The Kubernetes Operator Metamodel

Operators provide huge value by automating day 2 operations for software running on Kubernetes. However, for operator developers there is a steep learning curve. This article describes the key objects and concepts you need to understand before building operators.

There are several sites, tutorials and articles that describe operators. When I started to work on operators, it would have helped me to understand the metamodel, key concepts and high level architecture first. Unfortunately I didn’t find such an overview. The best overview I found is the Kubebuilder Architecture Concept Diagram. I’ve extended and changed this diagram to add key components that were missing and to help me explaining our clients how operators work. I’ve also simplified the diagram to focus on key capabilities only.

Most of the concepts in the diagram are generic for all types of operators, no matter how they have been implemented. Some parts are specific to operators built with Golang, Operator SDK including Kubebuilder and the Operator Lifecycle Manager Framework.

Below are some more details about the different objects. I have also added links to samples. The samples are part of a bigger sample, called operator-sample-go, which is available on GitHub that describes various operator patterns and best practises.


The term ‘Operator’ or ‘Kubernetes Operator’ describes the mechanism to automate deployments and day 2 operations for software running on Kubernetes which implements the operator pattern. This pattern is used by Kubernetes internally as well as externally for custom resources. Operators contain custom resource definitions and business logic to manage these resources. The self contained operators are deployed as containers on Kubernetes. Usually there is one running operator instance per cluster. For production deployments the Operator Lifecycle Manager (OLM) provides functionality to deploy and operate the operators, for example to handle multiple versions. Operators are packaged in CSVs (cluster service versions).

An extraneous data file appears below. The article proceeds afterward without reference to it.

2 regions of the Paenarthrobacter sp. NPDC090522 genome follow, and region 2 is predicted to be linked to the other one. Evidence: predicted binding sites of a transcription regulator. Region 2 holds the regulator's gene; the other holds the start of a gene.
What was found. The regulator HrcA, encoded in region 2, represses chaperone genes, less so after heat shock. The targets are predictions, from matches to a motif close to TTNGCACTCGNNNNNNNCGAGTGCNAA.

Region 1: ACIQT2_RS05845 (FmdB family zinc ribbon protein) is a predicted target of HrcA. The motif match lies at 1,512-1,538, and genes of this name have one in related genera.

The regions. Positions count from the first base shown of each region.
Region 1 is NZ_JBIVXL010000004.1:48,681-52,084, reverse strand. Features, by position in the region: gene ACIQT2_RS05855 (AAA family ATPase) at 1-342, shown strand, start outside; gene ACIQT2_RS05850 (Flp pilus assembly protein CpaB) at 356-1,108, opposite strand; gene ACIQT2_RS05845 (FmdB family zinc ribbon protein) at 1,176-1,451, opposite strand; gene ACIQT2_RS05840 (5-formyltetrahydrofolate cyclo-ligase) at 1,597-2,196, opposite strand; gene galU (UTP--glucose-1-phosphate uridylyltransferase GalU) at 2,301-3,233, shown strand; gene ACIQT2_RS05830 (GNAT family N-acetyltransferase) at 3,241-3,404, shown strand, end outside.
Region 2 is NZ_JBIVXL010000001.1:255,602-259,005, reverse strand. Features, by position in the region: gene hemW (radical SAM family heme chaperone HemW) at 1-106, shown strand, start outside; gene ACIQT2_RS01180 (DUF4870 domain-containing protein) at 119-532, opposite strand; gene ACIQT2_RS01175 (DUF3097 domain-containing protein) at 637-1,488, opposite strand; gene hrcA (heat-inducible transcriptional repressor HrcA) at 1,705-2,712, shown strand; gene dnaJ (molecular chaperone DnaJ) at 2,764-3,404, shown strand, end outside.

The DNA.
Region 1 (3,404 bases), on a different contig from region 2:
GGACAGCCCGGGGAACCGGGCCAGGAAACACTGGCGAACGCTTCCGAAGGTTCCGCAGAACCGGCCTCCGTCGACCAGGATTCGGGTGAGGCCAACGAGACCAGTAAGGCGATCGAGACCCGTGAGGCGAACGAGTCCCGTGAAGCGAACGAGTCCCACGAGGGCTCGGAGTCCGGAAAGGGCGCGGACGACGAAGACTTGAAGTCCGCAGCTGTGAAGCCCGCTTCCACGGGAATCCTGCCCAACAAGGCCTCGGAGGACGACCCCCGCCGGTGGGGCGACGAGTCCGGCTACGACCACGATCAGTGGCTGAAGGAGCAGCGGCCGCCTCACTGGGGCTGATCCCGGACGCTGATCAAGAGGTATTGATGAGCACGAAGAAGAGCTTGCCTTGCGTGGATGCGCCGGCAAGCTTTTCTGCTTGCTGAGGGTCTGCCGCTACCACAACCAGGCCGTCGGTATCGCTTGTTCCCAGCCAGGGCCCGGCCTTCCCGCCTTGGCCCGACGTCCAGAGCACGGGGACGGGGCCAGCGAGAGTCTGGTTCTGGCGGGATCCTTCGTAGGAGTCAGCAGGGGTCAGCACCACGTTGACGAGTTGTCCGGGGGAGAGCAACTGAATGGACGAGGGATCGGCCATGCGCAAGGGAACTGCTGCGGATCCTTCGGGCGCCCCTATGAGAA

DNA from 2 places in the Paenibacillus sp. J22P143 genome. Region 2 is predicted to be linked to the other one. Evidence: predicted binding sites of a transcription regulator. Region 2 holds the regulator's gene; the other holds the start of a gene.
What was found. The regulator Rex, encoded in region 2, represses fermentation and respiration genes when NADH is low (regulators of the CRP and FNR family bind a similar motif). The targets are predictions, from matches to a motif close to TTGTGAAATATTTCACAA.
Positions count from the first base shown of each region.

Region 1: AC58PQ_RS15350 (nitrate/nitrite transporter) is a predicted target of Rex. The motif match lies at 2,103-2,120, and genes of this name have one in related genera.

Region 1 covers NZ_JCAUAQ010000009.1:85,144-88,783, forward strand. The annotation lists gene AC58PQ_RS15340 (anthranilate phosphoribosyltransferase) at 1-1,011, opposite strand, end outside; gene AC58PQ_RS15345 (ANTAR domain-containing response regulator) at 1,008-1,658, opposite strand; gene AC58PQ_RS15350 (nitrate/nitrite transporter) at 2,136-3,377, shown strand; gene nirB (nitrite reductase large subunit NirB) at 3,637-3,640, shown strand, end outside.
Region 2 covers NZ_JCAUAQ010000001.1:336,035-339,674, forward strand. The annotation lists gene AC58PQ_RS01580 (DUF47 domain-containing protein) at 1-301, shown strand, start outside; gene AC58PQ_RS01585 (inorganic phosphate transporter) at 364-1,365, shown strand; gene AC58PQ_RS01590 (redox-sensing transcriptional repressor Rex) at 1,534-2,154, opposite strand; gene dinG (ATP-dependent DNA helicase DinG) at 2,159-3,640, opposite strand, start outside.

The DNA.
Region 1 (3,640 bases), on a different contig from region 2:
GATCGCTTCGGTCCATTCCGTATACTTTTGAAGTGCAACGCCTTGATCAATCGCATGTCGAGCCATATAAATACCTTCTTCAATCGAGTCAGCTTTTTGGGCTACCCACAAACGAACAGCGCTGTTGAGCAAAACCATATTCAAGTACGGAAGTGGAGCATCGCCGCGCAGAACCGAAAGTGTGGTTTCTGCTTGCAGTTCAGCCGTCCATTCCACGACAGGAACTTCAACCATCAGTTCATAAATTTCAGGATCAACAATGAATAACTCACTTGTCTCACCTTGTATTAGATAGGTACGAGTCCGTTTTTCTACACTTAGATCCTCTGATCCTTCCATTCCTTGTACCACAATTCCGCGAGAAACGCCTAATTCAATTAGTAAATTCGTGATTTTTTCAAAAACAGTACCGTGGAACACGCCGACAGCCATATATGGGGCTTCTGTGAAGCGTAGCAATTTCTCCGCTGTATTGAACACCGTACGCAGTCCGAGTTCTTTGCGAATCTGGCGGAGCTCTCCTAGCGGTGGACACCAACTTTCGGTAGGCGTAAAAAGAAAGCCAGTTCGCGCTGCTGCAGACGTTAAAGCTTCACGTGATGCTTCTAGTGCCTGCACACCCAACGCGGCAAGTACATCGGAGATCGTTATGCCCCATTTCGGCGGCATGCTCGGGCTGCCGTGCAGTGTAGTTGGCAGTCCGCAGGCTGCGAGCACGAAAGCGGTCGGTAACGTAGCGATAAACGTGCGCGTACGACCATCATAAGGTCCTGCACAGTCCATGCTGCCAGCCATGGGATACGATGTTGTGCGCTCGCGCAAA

The term API is often used as synonym to custom resource definition. Custom resource definitions have schemas and potentially multiple versions. This allows managing resources declaratively in Kubernetes production environments. Custom resource definitions are identified by their group, version and resource name. One operator can contain multiple resource definitions.



The manager contains the business logic of the operator which knows how to deploy and manage custom resources. Additionally it comes with generic built in functionality to handle HA leader election, export metrics, handle webhook certs and broadcasts events. It also provides a client to access Kubernetes and a cache to improve efficiency.



The main responsibility of controllers is to synchronize the ‘to be’ states as defined in custom resources with the ‘as is’ states in Kubernetes clusters. This includes creations of new resources, updates to existing resources or deletions. This logic is implemented in the controllers’ reconcile function. The reconciler doesn’t use an imperative model to manage resources because of the nature of distributed Kubernetes systems and because of the long time it can take to change resources without blocking anything. Instead the reconciler is invoked over and over again until it signals that it’s done. This is why reconcilers need to be idempotent. One controller manages one custom resource definition including all versions of it. The controller uses caches and Kubernetes clients and gets events via filters.



With webhooks values of resources can be changed and conversions between different versions can be done.


To learn more about operator patterns and best practices, check out the repo operator-sample-go.